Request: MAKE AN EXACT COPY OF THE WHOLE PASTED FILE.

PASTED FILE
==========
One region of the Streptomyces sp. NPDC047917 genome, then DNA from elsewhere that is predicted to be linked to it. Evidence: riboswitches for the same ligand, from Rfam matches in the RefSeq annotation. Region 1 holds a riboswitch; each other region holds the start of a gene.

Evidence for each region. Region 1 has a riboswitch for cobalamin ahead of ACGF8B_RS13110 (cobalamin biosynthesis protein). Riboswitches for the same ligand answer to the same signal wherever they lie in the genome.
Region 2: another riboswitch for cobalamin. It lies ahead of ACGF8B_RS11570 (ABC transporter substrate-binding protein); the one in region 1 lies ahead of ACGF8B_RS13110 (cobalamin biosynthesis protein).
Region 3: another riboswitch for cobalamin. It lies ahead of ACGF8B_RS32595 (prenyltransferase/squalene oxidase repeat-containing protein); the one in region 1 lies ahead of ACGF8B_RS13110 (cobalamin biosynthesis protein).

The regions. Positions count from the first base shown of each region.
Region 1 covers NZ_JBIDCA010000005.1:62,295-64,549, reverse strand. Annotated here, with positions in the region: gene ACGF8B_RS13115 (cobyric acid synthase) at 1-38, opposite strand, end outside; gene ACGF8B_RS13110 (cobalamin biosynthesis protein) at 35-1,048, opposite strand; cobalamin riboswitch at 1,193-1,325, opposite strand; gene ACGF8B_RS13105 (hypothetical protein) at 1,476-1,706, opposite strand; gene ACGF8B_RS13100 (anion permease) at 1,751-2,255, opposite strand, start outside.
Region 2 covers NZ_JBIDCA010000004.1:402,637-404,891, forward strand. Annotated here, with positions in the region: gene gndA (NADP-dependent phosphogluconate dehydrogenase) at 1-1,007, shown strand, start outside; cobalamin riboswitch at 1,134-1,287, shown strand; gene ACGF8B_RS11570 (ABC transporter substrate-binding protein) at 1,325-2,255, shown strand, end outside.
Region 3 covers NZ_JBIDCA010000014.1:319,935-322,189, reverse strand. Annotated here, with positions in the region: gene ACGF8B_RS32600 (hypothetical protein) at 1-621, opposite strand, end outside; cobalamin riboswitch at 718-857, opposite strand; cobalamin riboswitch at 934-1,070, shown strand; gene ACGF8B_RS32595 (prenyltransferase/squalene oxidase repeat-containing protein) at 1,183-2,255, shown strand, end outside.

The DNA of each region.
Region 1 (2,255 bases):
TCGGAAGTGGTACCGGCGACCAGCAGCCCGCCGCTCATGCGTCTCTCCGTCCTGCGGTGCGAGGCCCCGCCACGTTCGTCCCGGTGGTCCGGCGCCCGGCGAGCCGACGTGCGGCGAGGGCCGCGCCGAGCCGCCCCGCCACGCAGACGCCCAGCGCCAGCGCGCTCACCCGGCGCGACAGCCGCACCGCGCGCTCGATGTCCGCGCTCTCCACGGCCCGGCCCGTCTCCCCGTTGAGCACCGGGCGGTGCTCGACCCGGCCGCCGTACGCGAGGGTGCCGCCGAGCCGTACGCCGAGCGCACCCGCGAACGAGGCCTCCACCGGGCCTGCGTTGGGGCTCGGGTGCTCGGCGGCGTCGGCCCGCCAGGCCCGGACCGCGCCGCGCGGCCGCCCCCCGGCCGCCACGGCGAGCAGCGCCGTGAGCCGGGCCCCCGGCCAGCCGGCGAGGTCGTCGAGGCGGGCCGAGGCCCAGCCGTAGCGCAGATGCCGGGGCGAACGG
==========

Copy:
One region of the Streptomyces sp. NPDC047917 genome, then DNA from elsewhere that is predicted to be linked to it. Evidence: riboswitches for the same ligand, from Rfam matches in the RefSeq annotation. Region 1 holds a riboswitch; each other region holds the start of a gene.

Evidence for each region. Region 1 has a riboswitch for cobalamin ahead of ACGF8B_RS13110 (cobalamin biosynthesis protein). Riboswitches for the same ligand answer to the same signal wherever they lie in the genome.
Region 2: another riboswitch for cobalamin. It lies ahead of ACGF8B_RS11570 (ABC transporter substrate-binding protein); the one in region 1 lies ahead of ACGF8B_RS13110 (cobalamin biosynthesis protein).
Region 3: another riboswitch for cobalamin. It lies ahead of ACGF8B_RS32595 (prenyltransferase/squalene oxidase repeat-containing protein); the one in region 1 lies ahead of ACGF8B_RS13110 (cobalamin biosynthesis protein).

The regions. Positions count from the first base shown of each region.
Region 1 covers NZ_JBIDCA010000005.1:62,295-64,549, reverse strand. Annotated here, with positions in the region: gene ACGF8B_RS13115 (cobyric acid synthase) at 1-38, opposite strand, end outside; gene ACGF8B_RS13110 (cobalamin biosynthesis protein) at 35-1,048, opposite strand; cobalamin riboswitch at 1,193-1,325, opposite strand; gene ACGF8B_RS13105 (hypothetical protein) at 1,476-1,706, opposite strand; gene ACGF8B_RS13100 (anion permease) at 1,751-2,255, opposite strand, start outside.
Region 2 covers NZ_JBIDCA010000004.1:402,637-404,891, forward strand. Annotated here, with positions in the region: gene gndA (NADP-dependent phosphogluconate dehydrogenase) at 1-1,007, shown strand, start outside; cobalamin riboswitch at 1,134-1,287, shown strand; gene ACGF8B_RS11570 (ABC transporter substrate-binding protein) at 1,325-2,255, shown strand, end outside.
Region 3 covers NZ_JBIDCA010000014.1:319,935-322,189, reverse strand. Annotated here, with positions in the region: gene ACGF8B_RS32600 (hypothetical protein) at 1-621, opposite strand, end outside; cobalamin riboswitch at 718-857, opposite strand; cobalamin riboswitch at 934-1,070, shown strand; gene ACGF8B_RS32595 (prenyltransferase/squalene oxidase repeat-containing protein) at 1,183-2,255, shown strand, end outside.

The DNA of each region.
Region 1 (2,255 bases):
TCGGAAGTGGTACCGGCGACCAGCAGCCCGCCGCTCATGCGTCTCTCCGTCCTGCGGTGCGAGGCCCCGCCACGTTCGTCCCGGTGGTCCGGCGCCCGGCGAGCCGACGTGCGGCGAGGGCCGCGCCGAGCCGCCCCGCCACGCAGACGCCCAGCGCCAGCGCGCTCACCCGGCGCGACAGCCGCACCGCGCGCTCGATGTCCGCGCTCTCCACGGCCCGGCCCGTCTCCCCGTTGAGCACCGGGCGGTGCTCGACCCGGCCGCCGTACGCGAGGGTGCCGCCGAGCCGTACGCCGAGCGCACCCGCGAACGAGGCCTCCACCGGGCCTGCGTTGGGGCTCGGGTGCTCGGCGGCGTCGGCCCGCCAGGCCCGGACCGCGCCGCGCGGCCGCCCCCCGGCCGCCACGGCGAGCAGCGCCGTGAGCCGGGCCCCCGGCCAGCCGGCGAGGTCGTCGAGGCGGGCCGAGGCCCAGCCGTAGCGCAGATGCCGGGGCGAACGG